Sponsor Company Name Sponsor Company Name

The Right Tools for the Job

What you need for a thorough and ethical investigation in first-party claims

May 25, 2021 Photo

The claim file is a history of every move the insurer made, the facts it gathered, and the basis for its claim decision. If the claim progresses to litigation, the claim file may also become important evidence. Therefore, it is important to understand the parameters and tools available to conduct a thorough and ethical claim investigation. This article will explore pre-litigation tools and tips for preparing a claim file and investigating a first-party claim.

The claim file is a permanent record. Once a document or note is made a part of the claim file, it cannot be undone. Thus, before making any entry, the claims professional should consider the purpose and tone of the entry and whether the professional would be willing to present the entry to a jury, if necessary.

In considering what to place in the claim file, a list of do’s and don’ts can be helpful:

•    Do consider how the claim file would look if it were an exhibit to the claimant’s complaint in a lawsuit or displayed in a closing argument at trial. The tone and substance of the entry should be appropriate.

•    Do document facts relevant to the claim, including what happened and why. The insurer will use this information to defend its claim decision.

•    Do make sure that the claim file is sufficiently detailed so you can explain your thought process on a claim years later based upon your notes.

•    Don’t try to influence experts’ opinions. If an expert is hired in order to evaluate the claim pre-suit, the expert should remain unbiased and provide an objective view of the claim.

•    Do document the basis of the conclusion ultimately reached by the insurer.

•    Do diary the claim. This will ensure that anyone touching the file will know what needs to happen next.

•    Do maintain objectivity in notes.

•    Don’t include subjective comments about the insured, claimant’s counsel, or vendors.

•    Don’t make conclusory statements prematurely.

•    Don’t ignore claims-handling procedures.

•    Don’t express claim notes as “us vs. them.”

•      Do involve an attorney early if you believe there is a need to protect the file.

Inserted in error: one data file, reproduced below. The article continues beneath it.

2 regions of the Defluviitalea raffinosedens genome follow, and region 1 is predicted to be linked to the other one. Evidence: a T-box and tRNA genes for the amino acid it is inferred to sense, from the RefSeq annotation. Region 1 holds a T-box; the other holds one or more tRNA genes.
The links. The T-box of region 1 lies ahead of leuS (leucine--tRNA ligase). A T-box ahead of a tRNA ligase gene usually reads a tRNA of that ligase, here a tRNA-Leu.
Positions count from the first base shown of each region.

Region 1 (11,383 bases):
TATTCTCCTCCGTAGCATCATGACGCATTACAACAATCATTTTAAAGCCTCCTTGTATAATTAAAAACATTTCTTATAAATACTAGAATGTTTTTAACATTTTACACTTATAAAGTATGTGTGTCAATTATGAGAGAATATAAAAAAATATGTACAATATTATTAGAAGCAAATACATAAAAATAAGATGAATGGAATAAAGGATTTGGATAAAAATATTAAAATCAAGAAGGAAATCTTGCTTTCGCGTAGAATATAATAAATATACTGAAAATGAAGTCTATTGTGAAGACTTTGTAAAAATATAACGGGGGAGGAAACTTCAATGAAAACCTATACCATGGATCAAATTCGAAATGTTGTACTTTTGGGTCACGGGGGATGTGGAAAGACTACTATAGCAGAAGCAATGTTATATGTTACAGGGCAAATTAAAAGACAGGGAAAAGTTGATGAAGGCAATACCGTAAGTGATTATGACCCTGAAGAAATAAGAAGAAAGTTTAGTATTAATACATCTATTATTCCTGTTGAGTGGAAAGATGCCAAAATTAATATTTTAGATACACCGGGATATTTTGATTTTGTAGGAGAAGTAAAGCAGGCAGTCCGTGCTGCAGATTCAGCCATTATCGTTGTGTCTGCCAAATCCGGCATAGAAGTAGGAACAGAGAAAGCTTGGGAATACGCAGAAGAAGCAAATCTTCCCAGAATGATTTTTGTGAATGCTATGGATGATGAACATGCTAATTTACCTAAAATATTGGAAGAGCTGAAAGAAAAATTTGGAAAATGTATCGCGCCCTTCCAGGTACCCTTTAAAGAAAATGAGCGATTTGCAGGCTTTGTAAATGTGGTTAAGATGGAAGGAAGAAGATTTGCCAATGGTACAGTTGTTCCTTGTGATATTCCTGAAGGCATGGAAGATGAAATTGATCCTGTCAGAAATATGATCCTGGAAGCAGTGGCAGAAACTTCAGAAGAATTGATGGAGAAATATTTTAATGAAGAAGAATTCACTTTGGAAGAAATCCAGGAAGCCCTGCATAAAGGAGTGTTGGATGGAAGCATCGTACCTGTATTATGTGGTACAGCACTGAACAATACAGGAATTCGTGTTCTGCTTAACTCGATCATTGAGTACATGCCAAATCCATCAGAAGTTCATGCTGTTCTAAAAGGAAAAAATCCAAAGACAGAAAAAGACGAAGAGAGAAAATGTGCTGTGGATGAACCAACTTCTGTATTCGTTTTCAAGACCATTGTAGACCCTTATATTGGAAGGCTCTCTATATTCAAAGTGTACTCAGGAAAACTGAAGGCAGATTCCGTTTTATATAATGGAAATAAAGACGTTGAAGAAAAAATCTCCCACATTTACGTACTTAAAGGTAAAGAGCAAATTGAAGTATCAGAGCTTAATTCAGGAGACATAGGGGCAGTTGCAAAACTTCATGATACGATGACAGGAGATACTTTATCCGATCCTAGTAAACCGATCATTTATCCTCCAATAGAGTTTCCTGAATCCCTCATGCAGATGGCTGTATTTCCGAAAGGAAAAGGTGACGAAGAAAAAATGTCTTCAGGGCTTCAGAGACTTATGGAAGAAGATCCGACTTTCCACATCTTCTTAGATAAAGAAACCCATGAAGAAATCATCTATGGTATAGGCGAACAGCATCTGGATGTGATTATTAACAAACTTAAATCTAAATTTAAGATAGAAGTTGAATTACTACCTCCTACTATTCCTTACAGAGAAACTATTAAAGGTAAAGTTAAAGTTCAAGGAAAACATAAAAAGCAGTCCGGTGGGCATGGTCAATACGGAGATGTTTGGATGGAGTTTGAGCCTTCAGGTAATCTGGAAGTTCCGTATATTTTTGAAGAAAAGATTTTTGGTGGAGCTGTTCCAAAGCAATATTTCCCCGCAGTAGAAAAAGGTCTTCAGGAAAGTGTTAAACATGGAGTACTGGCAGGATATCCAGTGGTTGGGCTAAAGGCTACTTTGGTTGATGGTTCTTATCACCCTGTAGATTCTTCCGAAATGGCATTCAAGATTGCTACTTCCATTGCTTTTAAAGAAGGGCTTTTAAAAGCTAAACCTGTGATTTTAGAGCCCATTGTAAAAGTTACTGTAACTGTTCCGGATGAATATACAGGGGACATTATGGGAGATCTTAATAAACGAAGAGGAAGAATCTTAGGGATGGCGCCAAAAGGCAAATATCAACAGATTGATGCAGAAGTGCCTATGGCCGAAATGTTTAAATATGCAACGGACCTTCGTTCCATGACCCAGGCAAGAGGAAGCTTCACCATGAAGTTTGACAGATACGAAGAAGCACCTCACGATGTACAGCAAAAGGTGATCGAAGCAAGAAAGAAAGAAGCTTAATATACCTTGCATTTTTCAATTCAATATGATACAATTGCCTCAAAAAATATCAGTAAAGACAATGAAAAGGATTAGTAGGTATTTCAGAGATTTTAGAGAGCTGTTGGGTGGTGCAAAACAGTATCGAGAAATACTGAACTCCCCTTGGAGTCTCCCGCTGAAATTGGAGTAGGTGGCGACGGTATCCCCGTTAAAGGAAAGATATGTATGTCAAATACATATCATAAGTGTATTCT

Tools for the First-Party Claim

Claims professionals investigating a loss have a number of tools at their disposal. Here are a few to consider.

Statements of the insured. At the outset of the claim, the insurer should obtain information from the insured about the facts of the loss, the surrounding circumstances, and potential witnesses. This is an opportunity to obtain the who, what, when, where, why, and how of the claim before the insured forgets important details. Where appropriate, an insurer may inquire about an insured’s activities or financial circumstances.

Even if not recorded, notes of the conversation should be maintained in the claim file. A recorded statement of the insured, though not sworn, is still critical. The claims professional should plan objectives for the recorded statement in advance to ensure that as much information is obtained as possible. However, it is also important to listen to the insured and ask follow-up questions where appropriate. While some directed questions may be appropriate for biographical information, most questions should be open-ended and allow the insured to provide answers. The claims professional should not suggest answers, but rather should obtain information about the claim.

Witness statements. Witness statements are equally important. A witness may provide information that corroborates or contradicts material portions of the insured’s statement. The witness may have information about the timeline, value of property, or activities of the insured. For instance, if an insured claimed that a rental property was damaged in a theft, whether the landlord was asked to repair the damage might be relevant.

Photographs and videos. A picture is worth a thousand words. Photographs or videos accurately record a scene. A video of a property loss may be appropriate to show perspective, distance, relationship of items, or particular types of damage. In certain claims, the activities of the insured may be relevant. It is also important to consider obtaining photographs from the insured.